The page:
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Thread: Looking for a new way to cook rabbit

  1. #21

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    Quote Originally Posted by akrstabout View Post
    I donít soak em. No need. Cook fresh. Often slow simmer till falls off the bone, hour or less, while doin that throw in veggies ya already chopped while simmering bunny. Add noodles. I like soup over a big pile of mashed potatoes. Or more often I just mashed potatoes in same pot. Makes a thick style stew.


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    No offense, but I respectfully disagree. I shoot and eat a lot of rabbits. Probably at least 20-30 a year, if not more. And in my opinion, soaking in saltwater is a must. Unless you like your meat to taste gamey. But everyone's different I guess.

    Quote Originally Posted by Erik in AK View Post
    Hasenpfeffer
    Make a marinade
    1 cup water1 cup red wine
    1 cup red wine vinegar

    1 tablespoon salt
    2 tablespoons chopped rosemary (fresh is better)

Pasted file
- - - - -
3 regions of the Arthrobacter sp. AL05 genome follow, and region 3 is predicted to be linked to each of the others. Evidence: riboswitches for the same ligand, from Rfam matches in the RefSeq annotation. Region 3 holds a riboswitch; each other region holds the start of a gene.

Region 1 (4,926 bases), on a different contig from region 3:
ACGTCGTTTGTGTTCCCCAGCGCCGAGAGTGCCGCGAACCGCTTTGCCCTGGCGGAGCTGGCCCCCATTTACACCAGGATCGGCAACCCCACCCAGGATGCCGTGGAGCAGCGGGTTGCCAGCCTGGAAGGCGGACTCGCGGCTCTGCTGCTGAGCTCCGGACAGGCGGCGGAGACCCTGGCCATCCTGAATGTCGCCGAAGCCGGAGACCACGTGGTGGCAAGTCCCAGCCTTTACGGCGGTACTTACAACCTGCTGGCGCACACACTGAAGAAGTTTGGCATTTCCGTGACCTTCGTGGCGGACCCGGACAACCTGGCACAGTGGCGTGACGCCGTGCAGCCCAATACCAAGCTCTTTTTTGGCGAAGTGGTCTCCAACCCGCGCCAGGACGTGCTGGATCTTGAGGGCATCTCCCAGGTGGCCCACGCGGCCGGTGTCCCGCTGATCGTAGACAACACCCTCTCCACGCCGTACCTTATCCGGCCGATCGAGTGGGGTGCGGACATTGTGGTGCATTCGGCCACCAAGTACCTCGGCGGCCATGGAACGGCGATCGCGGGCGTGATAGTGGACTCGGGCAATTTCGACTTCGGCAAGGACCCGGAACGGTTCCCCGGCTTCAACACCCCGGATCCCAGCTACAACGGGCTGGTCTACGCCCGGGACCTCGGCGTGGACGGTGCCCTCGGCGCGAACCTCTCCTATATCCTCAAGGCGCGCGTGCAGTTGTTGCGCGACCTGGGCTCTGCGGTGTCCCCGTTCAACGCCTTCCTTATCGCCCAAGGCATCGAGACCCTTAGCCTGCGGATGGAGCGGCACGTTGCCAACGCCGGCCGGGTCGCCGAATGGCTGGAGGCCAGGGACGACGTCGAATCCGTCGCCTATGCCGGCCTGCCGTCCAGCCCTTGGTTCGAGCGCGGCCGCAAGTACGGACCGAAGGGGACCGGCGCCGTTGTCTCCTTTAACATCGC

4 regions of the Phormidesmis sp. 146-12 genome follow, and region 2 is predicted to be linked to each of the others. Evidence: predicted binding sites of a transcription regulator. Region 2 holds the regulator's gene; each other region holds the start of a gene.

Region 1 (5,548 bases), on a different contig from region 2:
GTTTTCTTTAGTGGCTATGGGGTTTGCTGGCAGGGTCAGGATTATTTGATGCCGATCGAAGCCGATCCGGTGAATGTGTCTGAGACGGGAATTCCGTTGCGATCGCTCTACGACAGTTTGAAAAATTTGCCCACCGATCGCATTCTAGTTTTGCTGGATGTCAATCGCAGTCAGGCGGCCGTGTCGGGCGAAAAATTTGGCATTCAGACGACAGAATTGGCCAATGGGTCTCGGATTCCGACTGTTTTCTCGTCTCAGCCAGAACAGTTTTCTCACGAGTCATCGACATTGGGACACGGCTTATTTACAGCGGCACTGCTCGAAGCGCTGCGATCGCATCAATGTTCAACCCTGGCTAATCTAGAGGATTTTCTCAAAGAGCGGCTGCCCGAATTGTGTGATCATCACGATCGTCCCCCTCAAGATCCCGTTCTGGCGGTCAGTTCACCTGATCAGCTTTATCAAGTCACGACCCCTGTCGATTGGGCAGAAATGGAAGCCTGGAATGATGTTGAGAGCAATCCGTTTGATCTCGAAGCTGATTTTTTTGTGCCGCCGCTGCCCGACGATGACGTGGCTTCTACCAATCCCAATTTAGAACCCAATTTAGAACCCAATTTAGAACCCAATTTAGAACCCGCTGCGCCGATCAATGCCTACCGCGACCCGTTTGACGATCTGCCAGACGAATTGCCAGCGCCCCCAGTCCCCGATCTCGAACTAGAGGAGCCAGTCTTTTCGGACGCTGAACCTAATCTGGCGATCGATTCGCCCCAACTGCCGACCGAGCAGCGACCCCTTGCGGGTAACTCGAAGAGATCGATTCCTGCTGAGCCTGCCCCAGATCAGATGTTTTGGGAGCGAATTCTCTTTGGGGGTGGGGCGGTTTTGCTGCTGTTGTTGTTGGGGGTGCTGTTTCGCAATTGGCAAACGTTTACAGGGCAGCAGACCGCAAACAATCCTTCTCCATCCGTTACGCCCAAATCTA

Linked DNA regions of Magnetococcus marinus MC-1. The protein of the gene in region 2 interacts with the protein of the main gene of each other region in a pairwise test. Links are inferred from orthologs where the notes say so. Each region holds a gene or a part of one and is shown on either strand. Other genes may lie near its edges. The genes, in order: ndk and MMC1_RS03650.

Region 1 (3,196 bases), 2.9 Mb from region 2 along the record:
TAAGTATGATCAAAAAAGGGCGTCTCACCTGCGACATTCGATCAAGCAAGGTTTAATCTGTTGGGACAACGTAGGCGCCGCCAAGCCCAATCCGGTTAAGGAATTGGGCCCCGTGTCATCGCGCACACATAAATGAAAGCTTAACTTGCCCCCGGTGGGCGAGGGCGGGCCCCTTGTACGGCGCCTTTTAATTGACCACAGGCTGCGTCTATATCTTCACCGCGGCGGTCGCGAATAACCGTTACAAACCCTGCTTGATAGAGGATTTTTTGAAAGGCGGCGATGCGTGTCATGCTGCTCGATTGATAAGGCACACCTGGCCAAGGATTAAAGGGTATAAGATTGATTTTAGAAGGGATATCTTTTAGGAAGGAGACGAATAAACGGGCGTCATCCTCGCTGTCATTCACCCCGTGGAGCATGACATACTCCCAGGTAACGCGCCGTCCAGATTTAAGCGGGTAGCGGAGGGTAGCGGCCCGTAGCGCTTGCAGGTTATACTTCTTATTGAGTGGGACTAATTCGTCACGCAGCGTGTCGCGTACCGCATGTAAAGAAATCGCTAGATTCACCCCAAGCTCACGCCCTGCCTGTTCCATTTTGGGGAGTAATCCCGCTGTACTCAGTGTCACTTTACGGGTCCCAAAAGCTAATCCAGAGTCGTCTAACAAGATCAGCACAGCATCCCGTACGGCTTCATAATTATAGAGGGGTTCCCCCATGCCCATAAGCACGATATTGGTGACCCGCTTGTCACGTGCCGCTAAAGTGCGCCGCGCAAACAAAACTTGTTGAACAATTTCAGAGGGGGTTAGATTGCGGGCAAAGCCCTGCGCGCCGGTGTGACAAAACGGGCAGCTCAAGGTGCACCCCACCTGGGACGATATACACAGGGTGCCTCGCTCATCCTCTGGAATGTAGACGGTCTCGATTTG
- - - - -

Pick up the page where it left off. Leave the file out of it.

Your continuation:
1 tablespoon juniper berries, crushed

    1 tablespoon cracked black peppercorns

    3 bay leaves

    4 cloves
    1 teaspoon dried thyme
    1/2 cup chopped onions

    Put everything in a pot, bring to a boil and simmer for 15 minutes. Cool to room temp



    1 snowshoe hare, or rabbit, or 3-4 squirrels cut up into serving size pieces

    MARINATE MEAT in Ziploc bags in the fridge for 24 to 48 hours



    1 full stick butter butter + 2 TBSP cooking oil

    Flour for dredging

    1 tsp each salt, pepper, ground or rubbed sage, and 1/2 tsp nutmeg

    2 to 3 cups chopped onion

    4 or 5 slabbed carrots or parsnips (peeled, split, cut in 3rds)

    4 or 5 stalks celery cut in 4ths

    1/4 cup sour cream



    When it's time to cook setup plates for dredging and get out your Dutch oven or heavy casserole
    Preheat the oven to 325
    Remove the hare from the marinade and pat it dry. Save the marinade.
    Heat the oil and half the butter in Dutch oven/casserole on medium. Mix spices into flour and dredge the meat and brown well on all sides.
    Remove meat pieces as they brown and set aside